Christmas is a time filled with parties, large meals, and gifts. Many people take the opportunity to spend the holidays with family, and there is a general feeling of increased cheer.
Weird Christmas rituals and customs
There is a strange tradition of going to wake up friends in the wee hours of the morning, bringing them music, and smashing whatever food and drink they have in their kitchen cupboards.
According to legend, witches and evil spirits roam the streets before Christmas. Witches, yes, although we more often associate them with Halloween. That’s why Norwegian families hide all brooms before bedtime to prevent witches and spirits from having a means of propulsion.
At Christmas, there is a breakfast called “consoda”. The peculiarity is that extra dishes are given to deceased relatives in the hope that their “souls in sorrow” will in turn bring happiness to surviving relatives.
Finding spider webs tangled in the branches of a Christmas tree is believed to bring luck. It has also become popular to mix artificial cobwebs with other decorations such as lights and ornaments because no one wants to be exempt from good luck.
In addition to a visit from Santa Claus, they also receive a visit from his double, the Krampus, who is in charge of carrying out the misbehaving children in a sack a few days before Christmas. To honor this tradition, young people dress up as Krampus, scaring children as they parade through the streets carrying bells and sticks.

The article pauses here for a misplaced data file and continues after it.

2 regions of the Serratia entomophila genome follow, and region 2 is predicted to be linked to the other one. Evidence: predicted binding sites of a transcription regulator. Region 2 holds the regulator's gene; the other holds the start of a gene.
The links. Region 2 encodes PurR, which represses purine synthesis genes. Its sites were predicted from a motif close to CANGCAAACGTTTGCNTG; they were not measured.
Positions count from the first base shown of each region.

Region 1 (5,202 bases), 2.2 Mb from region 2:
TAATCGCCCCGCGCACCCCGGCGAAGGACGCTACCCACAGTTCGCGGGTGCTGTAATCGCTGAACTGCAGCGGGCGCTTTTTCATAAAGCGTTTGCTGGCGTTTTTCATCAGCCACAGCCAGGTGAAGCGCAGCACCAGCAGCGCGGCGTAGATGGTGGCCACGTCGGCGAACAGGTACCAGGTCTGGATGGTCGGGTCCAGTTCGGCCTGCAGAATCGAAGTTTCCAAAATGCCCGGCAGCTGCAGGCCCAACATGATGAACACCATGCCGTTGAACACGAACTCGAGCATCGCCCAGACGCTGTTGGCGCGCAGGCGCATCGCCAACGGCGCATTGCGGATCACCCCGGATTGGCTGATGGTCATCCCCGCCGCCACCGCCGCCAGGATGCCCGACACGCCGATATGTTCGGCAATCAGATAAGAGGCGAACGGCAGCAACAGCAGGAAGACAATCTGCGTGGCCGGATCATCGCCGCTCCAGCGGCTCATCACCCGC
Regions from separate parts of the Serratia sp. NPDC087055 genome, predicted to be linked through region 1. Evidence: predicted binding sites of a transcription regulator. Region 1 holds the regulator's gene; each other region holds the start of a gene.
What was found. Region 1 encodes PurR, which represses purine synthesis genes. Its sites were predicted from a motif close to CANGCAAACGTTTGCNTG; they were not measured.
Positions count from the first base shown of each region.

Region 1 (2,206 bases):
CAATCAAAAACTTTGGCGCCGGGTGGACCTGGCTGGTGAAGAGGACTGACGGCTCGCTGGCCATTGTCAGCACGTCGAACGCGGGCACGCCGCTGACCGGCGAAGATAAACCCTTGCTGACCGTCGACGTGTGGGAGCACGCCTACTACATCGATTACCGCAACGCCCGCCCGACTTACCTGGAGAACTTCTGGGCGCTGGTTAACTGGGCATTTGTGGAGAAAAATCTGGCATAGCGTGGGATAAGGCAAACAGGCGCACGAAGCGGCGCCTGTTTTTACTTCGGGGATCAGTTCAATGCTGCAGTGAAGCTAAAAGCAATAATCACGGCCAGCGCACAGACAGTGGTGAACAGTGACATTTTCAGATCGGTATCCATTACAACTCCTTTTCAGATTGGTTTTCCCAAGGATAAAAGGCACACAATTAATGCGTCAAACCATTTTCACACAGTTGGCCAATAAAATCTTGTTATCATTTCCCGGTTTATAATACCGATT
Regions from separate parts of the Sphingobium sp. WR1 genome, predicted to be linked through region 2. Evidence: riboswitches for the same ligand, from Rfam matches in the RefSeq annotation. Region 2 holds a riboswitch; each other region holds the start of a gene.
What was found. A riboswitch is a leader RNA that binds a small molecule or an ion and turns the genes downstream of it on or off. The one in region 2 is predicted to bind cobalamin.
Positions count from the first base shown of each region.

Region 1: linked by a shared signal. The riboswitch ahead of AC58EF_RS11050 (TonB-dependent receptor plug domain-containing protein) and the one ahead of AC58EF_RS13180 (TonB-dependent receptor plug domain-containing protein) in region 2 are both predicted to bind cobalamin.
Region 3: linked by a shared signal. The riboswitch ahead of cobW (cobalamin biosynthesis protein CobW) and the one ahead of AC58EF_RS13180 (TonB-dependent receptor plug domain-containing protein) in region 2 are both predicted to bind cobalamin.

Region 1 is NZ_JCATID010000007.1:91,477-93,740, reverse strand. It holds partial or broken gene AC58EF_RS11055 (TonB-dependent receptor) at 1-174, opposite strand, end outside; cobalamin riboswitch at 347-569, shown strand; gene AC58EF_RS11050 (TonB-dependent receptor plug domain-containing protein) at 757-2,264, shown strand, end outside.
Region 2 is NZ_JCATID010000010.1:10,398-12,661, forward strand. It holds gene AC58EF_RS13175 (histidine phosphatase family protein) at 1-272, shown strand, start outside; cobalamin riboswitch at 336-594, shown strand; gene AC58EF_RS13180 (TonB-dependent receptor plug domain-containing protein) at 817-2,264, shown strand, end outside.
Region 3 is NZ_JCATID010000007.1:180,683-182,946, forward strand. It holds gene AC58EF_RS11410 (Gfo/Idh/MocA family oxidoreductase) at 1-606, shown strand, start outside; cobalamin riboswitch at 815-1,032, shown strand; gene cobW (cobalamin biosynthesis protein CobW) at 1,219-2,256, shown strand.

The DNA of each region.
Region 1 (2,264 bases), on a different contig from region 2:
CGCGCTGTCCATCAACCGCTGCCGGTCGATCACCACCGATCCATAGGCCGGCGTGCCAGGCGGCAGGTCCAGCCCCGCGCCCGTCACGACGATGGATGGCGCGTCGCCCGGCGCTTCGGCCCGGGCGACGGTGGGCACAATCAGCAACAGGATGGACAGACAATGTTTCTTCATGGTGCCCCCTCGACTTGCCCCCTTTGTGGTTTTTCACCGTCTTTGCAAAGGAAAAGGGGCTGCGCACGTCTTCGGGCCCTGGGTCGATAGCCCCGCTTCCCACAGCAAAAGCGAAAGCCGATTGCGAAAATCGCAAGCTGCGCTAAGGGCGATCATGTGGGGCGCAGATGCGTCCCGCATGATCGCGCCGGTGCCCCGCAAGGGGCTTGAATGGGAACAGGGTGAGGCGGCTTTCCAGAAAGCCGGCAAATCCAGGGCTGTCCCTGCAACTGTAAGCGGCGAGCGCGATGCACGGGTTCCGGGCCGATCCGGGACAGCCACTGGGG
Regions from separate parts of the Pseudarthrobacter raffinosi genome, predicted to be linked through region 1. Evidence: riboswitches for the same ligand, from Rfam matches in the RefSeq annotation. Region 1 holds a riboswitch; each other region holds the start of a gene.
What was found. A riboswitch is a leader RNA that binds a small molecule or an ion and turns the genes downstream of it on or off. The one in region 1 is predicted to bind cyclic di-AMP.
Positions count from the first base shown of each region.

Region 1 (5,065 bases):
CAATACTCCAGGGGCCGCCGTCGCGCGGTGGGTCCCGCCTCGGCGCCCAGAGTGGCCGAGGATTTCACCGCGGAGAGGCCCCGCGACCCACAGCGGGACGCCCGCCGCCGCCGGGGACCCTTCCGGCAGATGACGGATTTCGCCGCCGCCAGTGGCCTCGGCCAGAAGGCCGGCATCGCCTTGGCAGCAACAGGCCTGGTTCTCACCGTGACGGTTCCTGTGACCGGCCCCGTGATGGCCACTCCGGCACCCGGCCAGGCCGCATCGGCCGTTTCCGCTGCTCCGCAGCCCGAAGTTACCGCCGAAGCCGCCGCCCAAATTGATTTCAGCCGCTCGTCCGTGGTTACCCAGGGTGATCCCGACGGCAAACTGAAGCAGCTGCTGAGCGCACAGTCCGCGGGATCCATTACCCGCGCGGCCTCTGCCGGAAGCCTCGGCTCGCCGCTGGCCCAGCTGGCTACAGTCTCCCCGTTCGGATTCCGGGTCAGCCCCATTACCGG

There are several curious traditions practiced in various parts of Spain.
One of these, which has gained particular popularity in Catalonia, is the inclusion of the figure of a squatting man with his buttocks exposed as if pooping, close to, but somewhat hidden from, Joseph, Mary, the Child, the Kings, the shepherds, and the oxen.
Some of the most widely accepted explanations for such an unusual custom is the idea that, as the figure with its feces fertilizes the earth, it represents prosperity and good fortune for the coming year.
Lately, they have become more inventive, and now you can buy managers with the faces of celebrities from the world of politics, show business, and sports for up to $20 each figure.
Other regions of Spain also stuff tree trunks with candy and gifts. To release the surprises inside on Christmas Eve, the trunk must be shaken like a “piñata”.